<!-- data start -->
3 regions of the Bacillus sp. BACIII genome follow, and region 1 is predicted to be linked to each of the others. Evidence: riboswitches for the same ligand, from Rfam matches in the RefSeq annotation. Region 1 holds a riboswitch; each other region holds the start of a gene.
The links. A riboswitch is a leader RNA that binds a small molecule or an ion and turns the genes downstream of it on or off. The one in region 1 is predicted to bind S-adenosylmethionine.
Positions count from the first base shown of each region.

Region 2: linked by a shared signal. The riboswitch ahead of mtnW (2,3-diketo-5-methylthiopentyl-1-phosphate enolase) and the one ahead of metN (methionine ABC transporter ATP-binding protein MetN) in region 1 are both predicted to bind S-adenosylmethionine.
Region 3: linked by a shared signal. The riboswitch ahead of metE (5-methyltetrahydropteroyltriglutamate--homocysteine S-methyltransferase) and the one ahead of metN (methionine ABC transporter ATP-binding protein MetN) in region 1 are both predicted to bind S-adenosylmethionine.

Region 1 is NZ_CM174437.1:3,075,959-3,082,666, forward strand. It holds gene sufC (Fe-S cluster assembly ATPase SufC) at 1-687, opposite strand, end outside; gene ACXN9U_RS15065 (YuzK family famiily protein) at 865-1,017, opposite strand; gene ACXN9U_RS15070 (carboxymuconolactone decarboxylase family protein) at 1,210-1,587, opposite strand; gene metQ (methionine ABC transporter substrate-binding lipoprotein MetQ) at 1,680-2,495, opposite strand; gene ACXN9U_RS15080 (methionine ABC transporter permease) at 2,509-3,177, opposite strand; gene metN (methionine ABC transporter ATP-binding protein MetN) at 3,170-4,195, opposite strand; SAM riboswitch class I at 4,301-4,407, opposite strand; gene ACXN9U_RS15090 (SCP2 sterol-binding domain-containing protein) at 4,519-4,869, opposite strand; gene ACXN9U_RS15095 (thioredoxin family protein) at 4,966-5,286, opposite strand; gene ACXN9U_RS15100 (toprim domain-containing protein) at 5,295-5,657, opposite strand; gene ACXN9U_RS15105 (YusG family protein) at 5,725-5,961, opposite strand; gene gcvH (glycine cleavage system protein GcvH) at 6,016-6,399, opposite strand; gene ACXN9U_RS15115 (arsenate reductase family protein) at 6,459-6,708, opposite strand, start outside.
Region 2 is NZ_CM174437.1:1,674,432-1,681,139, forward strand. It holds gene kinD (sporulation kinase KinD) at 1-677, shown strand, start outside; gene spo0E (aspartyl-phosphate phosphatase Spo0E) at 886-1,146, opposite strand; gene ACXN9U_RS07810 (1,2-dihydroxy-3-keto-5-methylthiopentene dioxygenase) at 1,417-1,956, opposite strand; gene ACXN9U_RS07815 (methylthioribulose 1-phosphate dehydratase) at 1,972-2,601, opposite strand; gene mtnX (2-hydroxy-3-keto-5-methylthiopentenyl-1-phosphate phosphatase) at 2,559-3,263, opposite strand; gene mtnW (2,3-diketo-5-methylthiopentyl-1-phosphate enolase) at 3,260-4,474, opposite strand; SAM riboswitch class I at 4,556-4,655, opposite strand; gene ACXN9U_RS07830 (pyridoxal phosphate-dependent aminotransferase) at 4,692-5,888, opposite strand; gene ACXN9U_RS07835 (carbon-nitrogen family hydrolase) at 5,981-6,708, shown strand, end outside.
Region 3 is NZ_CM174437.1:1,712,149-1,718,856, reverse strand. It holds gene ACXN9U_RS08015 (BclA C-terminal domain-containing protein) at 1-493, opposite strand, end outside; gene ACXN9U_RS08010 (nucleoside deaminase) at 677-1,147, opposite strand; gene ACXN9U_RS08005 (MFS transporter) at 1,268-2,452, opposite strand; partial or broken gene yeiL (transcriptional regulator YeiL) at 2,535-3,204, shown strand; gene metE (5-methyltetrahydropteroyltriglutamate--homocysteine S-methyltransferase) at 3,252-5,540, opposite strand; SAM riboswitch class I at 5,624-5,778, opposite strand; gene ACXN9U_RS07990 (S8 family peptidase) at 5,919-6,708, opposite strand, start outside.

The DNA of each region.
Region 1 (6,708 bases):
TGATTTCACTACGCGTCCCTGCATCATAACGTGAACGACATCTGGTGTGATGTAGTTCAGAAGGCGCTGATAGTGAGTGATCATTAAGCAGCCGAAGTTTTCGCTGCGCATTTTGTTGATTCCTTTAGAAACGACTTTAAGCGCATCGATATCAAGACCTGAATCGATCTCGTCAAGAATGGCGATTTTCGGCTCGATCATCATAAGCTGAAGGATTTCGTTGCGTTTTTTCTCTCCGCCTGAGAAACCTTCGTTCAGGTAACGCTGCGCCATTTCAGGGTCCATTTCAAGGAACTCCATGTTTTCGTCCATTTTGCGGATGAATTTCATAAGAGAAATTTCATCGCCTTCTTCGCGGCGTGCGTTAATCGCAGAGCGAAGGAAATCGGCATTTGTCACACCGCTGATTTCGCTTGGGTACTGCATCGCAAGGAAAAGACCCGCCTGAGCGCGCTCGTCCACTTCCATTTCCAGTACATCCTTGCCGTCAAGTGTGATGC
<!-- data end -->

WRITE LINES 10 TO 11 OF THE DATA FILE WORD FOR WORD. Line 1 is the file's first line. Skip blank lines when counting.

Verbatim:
Region 1 (6,708 bases):
TGATTTCACTACGCGTCCCTGCATCATAACGTGAACGACATCTGGTGTGATGTAGTTCAGAAGGCGCTGATAGTGAGTGATCATTAAGCAGCCGAAGTTTTCGCTGCGCATTTTGTTGATTCCTTTAGAAACGACTTTAAGCGCATCGATATCAAGACCTGAATCGATCTCGTCAAGAATGGCGATTTTCGGCTCGATCATCATAAGCTGAAGGATTTCGTTGCGTTTTTTCTCTCCGCCTGAGAAACCTTCGTTCAGGTAACGCTGCGCCATTTCAGGGTCCATTTCAAGGAACTCCATGTTTTCGTCCATTTTGCGGATGAATTTCATAAGAGAAATTTCATCGCCTTCTTCGCGGCGTGCGTTAATCGCAGAGCGAAGGAAATCGGCATTTGTCACACCGCTGATTTCGCTTGGGTACTGCATCGCAAGGAAAAGACCCGCCTGAGCGCGCTCGTCCACTTCCATTTCCAGTACATCCTTGCCGTCAAGTGTGATGC